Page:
Exploring a perspective…
Our society doesn’t really enjoy smallness. When we refer to the ‘small,’ it’s often pejorative and the word is tied to phrases like “small-minded” and “playing small.” Smallness, the concept, is often coupled with ignorance, and not being a “major player,” which in our society, usually means ‘a bad thing.’ Granted, ignorance is not very well supported for good reason; maybe living in a world where everyday people are constantly trying to “learn” and constantly enrolling in classes has demonstrated an educational industry that has simply gotten out of hand. If you aren’t teaching these days, or running workshops, what are you doing?! The message is the same: everyone ought to be a leader, a teacher, a giver, a bestower of “the way”!
In our society, the paradigm is to aspire to be the inspirer of others (most influential!), taking big, bold actions demonstrating ‘great’ progress, demonstrating command of personal willpower, great personal fortitude, and a thick skin; meanwhile leaving room to express “vulnerability” in leadership which may or may not even feel vulnerable to the people divulging their “secrets.” After all, this is another ‘trained’ phenomenon. People are actually instructed to be vulnerable, to make themselves “real.” Each decade another set of instructions comes from research and leadership circles, and the advice trickles down to all, as each tries to become “more like” those instructions for success, the proven success. Then those who read those messages and repeat and disperse this information to their groups, ad infinitum – until maybe, maybe this news is old news. Maybe we need a new type of success – one that doesn’t look like all the other options available outside of us.
In essence, the message has been “be the best” – yet, even if you are being the best ‘you,’ how would anyone be able to recognize that? How would they even know what to look for? How could they offer support? That’s how different your success could look!
Nowadays the push is for each player to be the one who scores for the whole team – the shining star – the one who makes the biggest difference leading to the success for all. That’s still a level of shine that isn’t as shared as it could be! We value teams only in the sense that the teams occupy a great space due to the leader’s charisma, charm, and personal effectiveness: specifically if that leader is the coach. We want to point out one person to either blame or punish for success for failure.
It seems we value leaders above all, and there’s this underlying disdain for “the collective,” often relegated as “the unconscious” masses. We have to of course, “wake them up.” The entire concept of smallness in our society seems to relate back to a need for “protection” and “encouragement.” Everyone, it seems, should celebrate big gains in wisdom, intelligence, finances, etc. Progress should be unequivocally upward and regularly consistent, for all. Underlying these messages are some worthwhile intentions: we do want everyone to be happy. So, what does happiness real look like, though? Is it really the same for everyone?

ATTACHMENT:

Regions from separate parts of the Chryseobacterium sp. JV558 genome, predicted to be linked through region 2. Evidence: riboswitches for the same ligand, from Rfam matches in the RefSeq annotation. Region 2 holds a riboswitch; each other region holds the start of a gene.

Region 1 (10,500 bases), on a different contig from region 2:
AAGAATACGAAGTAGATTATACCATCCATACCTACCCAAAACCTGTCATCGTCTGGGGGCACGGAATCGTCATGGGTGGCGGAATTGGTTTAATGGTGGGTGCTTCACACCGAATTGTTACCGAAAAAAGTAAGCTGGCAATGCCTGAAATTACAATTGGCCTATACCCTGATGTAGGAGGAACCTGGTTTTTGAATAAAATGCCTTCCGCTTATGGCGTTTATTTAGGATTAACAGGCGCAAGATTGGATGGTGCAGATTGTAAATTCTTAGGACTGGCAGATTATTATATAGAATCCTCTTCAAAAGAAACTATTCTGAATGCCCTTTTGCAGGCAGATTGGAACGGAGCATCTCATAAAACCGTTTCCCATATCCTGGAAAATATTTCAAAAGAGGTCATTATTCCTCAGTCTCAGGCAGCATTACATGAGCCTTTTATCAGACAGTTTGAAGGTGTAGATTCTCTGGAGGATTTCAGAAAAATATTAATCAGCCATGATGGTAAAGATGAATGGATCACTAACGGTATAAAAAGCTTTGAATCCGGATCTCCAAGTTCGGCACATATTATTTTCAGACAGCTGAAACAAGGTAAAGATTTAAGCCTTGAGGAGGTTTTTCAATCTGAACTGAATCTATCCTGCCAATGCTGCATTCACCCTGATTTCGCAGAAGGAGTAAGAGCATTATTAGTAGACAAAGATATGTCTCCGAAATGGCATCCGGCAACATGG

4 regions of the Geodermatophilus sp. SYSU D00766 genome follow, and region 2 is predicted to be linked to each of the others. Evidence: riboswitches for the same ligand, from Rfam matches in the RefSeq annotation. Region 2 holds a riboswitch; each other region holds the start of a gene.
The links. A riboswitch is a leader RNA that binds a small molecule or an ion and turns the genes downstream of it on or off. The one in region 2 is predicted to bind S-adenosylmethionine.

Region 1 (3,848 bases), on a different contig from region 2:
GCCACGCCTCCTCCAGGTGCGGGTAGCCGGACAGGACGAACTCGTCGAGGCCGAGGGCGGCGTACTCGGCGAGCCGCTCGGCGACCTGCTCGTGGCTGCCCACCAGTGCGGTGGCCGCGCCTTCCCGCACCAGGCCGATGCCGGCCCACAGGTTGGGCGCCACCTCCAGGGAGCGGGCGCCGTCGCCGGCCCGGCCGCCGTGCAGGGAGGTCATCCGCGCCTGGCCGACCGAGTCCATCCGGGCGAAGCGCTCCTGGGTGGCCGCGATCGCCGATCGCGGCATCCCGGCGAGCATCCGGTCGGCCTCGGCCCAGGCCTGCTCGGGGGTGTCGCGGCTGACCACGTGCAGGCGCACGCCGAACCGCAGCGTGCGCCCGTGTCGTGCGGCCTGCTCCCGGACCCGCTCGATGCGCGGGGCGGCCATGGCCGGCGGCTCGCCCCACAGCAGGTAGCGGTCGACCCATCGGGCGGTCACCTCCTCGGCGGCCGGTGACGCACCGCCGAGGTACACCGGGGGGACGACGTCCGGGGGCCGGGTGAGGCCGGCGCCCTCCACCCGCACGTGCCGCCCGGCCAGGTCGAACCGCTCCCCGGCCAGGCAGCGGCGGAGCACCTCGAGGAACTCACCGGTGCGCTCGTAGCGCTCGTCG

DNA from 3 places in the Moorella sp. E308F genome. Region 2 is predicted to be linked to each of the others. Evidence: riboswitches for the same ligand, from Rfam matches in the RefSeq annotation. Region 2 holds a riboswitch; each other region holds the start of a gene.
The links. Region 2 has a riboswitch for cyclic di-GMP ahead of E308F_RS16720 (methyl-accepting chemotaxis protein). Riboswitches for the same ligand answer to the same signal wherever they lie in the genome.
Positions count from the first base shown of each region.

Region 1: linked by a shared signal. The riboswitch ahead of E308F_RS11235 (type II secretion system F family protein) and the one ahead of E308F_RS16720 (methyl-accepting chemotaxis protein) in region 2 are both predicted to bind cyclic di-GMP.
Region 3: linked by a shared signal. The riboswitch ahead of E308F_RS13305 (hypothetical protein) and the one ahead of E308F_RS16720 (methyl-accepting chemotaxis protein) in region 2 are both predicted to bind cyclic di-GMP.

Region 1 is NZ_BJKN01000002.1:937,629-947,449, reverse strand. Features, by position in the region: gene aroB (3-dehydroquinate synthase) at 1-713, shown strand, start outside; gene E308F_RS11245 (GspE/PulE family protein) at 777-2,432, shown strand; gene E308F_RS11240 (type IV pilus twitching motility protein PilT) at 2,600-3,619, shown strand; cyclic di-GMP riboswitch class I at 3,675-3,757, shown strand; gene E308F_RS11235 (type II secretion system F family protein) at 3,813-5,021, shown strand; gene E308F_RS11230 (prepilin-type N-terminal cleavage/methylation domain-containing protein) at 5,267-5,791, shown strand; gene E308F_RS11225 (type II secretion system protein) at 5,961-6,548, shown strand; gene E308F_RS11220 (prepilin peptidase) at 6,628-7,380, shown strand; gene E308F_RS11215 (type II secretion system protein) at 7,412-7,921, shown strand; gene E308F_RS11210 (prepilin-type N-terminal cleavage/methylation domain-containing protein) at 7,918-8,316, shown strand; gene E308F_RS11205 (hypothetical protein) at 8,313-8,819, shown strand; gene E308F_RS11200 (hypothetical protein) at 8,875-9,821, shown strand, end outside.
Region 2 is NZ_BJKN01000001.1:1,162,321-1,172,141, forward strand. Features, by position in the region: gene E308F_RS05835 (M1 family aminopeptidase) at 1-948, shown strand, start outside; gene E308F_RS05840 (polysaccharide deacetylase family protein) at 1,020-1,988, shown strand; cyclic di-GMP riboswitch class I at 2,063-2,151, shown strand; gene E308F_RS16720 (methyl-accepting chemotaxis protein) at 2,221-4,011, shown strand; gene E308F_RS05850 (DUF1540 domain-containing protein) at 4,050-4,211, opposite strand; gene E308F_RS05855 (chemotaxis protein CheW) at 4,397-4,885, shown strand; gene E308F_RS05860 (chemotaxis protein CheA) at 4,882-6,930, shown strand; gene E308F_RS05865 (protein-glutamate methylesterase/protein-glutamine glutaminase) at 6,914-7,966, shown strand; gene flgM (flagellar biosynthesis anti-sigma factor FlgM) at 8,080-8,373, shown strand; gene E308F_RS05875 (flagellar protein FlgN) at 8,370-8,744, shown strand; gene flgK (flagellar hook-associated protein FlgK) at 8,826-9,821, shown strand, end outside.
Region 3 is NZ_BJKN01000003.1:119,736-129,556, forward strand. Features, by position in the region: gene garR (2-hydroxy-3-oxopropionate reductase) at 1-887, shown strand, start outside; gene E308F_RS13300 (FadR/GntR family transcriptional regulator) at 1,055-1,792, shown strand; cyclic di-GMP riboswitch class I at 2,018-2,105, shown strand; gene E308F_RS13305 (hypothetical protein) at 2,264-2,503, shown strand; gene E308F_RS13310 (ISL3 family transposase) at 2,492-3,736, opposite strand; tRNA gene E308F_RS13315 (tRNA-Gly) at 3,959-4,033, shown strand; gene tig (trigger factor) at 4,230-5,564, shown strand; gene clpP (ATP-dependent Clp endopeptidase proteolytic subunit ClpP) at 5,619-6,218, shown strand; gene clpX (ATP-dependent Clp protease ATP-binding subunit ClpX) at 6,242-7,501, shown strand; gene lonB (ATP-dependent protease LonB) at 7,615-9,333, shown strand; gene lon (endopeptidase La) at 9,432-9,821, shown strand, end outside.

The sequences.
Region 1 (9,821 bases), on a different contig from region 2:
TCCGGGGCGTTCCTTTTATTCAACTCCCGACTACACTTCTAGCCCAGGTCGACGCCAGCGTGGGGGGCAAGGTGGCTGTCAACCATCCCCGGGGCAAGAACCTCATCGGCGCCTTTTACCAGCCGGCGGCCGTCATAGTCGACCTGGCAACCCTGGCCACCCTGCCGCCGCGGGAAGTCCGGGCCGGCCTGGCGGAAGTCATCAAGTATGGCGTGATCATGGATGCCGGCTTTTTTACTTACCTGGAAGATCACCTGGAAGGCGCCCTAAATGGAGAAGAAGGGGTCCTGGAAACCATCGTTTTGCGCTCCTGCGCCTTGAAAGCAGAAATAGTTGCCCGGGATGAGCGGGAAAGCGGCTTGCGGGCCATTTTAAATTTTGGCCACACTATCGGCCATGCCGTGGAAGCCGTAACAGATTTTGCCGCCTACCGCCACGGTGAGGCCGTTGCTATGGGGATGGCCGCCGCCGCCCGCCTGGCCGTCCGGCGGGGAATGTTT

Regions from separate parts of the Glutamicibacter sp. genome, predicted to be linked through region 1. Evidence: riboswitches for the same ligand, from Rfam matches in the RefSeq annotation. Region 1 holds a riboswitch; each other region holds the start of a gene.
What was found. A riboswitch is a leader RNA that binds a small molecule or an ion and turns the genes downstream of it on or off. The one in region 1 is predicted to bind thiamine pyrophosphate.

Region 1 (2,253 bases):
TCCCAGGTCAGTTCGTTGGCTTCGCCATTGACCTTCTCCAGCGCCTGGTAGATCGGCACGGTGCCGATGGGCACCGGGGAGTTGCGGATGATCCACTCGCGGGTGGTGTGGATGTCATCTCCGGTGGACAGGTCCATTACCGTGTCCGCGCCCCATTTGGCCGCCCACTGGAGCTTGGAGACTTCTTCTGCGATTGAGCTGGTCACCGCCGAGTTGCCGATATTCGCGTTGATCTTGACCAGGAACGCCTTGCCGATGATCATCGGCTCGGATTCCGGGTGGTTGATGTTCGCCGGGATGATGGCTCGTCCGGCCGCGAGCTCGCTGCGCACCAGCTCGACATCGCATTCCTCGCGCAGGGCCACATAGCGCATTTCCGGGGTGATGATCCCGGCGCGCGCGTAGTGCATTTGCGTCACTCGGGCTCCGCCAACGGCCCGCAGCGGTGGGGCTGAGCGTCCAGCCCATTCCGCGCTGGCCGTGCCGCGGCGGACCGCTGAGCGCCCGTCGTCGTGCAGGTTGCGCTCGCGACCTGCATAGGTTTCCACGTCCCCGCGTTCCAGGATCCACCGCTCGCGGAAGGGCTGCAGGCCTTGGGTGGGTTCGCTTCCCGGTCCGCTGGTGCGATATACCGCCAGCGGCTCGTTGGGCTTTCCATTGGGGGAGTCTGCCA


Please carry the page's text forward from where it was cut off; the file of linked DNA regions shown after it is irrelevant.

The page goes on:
Is there a possible different world, in which small places can hang out without being bull-dozed by the great and the awesome?
Are people allowed to simply “exist”?
When did we start attacking “existence” so strongly – all the while celebrating that existence in the non-human realms? I used to do fundraising for animal welfare groups, and many of the individuals I would talk to literally hated humans, above all.
Many of us love nature; we love how it exists. But if anyone actually tries to emulate nature, that individual will receive exactly zero praise. It might even be fought by the powers that be that apply pressure to this existing. This isn’t about praise however. This is about being allowed to live and let live, without the constant encouragement for self-disdain for being ‘normal’ or ‘regular’ and even gasp, “slow to grow.” Are we not giving enough, doing enough? Have we not changed the planet yet? How can this relentless pursuit to be big and grand, occupying as much space as possible physical or digital, while being uber productive, be the way to freedom and peace – for everyone?!
However there are a minority of quotes/adages that go something like this, “great is the enemy of good.” Each quote and concept needs some deconstruction.
I offer these thoughts merely as a reflection, realizing that this viewpoint that I am experimenting with is also temporary and transient.